Photo via Newburgh Free Library

The bill was approved by the state senate, but the plan never came to fruition. An article published in the Evening News on August 17, 1973, entitled “Once, Newburgh’s Waterfront bustled,” described the result of millions of dollars of urban renewal funding: “The area looked like a shell-shattered town of some gigantic war. Now with all the buildings gone it has become an undulating wasteland of weeds.” Urban renewal has left huge empty scars, and the plans still come and go.

Much of Newburgh’s waterfront is gone, but the memory of it is preserved in city and state records and numerous photos, including pairings of scenes before and after urban renewal on display on the first floor of the Old Courthouse, 123 Grand Street, the office of city historian Mary McTamaney [newburghhistory@usa.com].  Recently, the Newburgh Historical Society has scanned all of Tom Daley’s thousands of slides of the lost buildings and is in the process of indexing them by address. The full story of this sad chapter of Newburgh’s history is waiting to be told.

Thanks to Mary McTamaney for assisting with this article.

Lynn Woods is co-producer and co-director of Lost Rondout: A Story of Urban Removal, a one-hour documentary chronicling the urban renewal of downtown Kingston.

01/18/18 7:30am
Preservationists raised the alarm when bulldozers in Newburgh’s 1960s urban renewal project began systematically destroying the city’s historic downtown. While some outstanding landmarks of Victorian architecture were razed, preservationists did succeed in saving a portion of the waterfront district. Plus, the promised redevelopment failed to materialize.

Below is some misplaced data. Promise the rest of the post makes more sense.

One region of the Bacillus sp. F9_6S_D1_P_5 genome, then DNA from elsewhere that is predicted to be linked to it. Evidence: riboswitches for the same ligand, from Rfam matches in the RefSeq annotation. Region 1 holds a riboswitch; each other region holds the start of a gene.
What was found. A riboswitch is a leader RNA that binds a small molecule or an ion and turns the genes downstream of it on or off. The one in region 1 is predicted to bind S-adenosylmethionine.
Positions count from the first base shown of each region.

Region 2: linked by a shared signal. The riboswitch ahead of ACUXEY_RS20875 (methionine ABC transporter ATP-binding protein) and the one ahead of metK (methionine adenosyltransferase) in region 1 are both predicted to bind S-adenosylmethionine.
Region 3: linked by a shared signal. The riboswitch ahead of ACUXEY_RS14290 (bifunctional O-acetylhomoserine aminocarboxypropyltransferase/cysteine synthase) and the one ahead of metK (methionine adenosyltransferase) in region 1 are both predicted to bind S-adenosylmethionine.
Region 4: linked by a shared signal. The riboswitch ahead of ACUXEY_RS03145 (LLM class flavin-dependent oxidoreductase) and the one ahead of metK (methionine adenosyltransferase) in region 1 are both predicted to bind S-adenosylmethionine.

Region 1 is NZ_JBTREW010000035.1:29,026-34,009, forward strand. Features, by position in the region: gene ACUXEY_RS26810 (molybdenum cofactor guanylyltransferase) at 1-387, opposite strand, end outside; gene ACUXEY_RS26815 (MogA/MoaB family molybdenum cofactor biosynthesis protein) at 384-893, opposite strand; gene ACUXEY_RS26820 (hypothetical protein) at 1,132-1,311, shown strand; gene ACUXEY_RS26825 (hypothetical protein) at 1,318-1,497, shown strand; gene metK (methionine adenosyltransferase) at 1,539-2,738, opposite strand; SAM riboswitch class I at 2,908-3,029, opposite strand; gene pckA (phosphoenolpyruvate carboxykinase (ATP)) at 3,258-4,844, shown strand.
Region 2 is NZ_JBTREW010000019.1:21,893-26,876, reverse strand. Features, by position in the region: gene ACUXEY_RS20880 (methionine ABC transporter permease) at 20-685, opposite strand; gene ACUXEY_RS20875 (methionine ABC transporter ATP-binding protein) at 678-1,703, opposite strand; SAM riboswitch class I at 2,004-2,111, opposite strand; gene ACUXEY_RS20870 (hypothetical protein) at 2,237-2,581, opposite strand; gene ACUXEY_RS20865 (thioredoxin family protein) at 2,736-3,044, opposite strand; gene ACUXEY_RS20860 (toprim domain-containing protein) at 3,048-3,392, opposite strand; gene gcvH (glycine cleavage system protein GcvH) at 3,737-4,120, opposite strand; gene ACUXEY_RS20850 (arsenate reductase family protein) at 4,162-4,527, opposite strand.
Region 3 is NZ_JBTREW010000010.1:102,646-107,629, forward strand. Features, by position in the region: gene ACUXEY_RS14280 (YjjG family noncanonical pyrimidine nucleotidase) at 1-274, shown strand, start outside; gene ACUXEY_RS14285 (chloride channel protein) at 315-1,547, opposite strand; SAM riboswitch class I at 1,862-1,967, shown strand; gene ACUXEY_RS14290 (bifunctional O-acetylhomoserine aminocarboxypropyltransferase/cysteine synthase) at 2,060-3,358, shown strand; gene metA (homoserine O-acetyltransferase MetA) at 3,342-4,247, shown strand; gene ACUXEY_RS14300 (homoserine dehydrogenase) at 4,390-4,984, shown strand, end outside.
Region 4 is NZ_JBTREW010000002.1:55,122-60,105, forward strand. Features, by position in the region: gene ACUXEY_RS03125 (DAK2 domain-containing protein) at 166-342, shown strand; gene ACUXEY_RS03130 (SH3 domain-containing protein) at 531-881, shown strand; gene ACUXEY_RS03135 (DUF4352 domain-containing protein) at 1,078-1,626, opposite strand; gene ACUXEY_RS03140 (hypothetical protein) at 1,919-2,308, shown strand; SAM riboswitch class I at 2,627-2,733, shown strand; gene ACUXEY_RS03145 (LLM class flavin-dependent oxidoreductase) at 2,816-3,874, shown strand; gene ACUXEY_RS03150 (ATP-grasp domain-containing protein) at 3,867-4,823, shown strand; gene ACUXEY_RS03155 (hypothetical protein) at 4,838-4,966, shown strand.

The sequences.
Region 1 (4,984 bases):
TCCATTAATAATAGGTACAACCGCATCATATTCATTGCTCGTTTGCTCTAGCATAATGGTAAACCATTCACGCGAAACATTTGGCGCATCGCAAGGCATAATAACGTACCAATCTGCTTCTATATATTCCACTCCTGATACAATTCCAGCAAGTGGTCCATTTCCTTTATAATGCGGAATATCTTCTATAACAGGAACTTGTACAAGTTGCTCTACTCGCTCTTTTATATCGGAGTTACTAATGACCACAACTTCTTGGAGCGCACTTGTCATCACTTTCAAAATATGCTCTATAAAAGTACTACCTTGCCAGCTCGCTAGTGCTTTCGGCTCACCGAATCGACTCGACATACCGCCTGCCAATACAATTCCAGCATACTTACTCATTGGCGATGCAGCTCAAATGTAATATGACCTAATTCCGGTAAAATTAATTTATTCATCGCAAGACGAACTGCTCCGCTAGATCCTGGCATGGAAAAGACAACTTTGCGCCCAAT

The following is a three-part series by Lynn Woods, co-producer and co-director of Lost Rondout: A Story of Urban Removal, a one-hour documentary chronicling the urban renewal of downtown Kingston. 

Unsurprisingly, considering the difficulties of relocating thousands of people prior to the construction of new housing, the projects were beset by delays. To speed things up, in 1968 the state took control. Newburgh was selected as the first project of the newly formed Urban Development Corp. (UDC), which was founded by Governor Nelson Rockefeller as a private corporation that had the power of eminent domain and could override local zoning laws and raise its own bonds to build housing and other development. Its director was Edward Logue, who had overseen the urban renewal projects in New Haven, which was then heralded as a model and was soon deemed a disaster, and Government Center in Boston (which included the highly successful Faneuil Hall marketplace). Logue’s job was to “carry on the $6 billion war on New York State’s ghettos,” noted an article in the November 2, 1968 Evening News.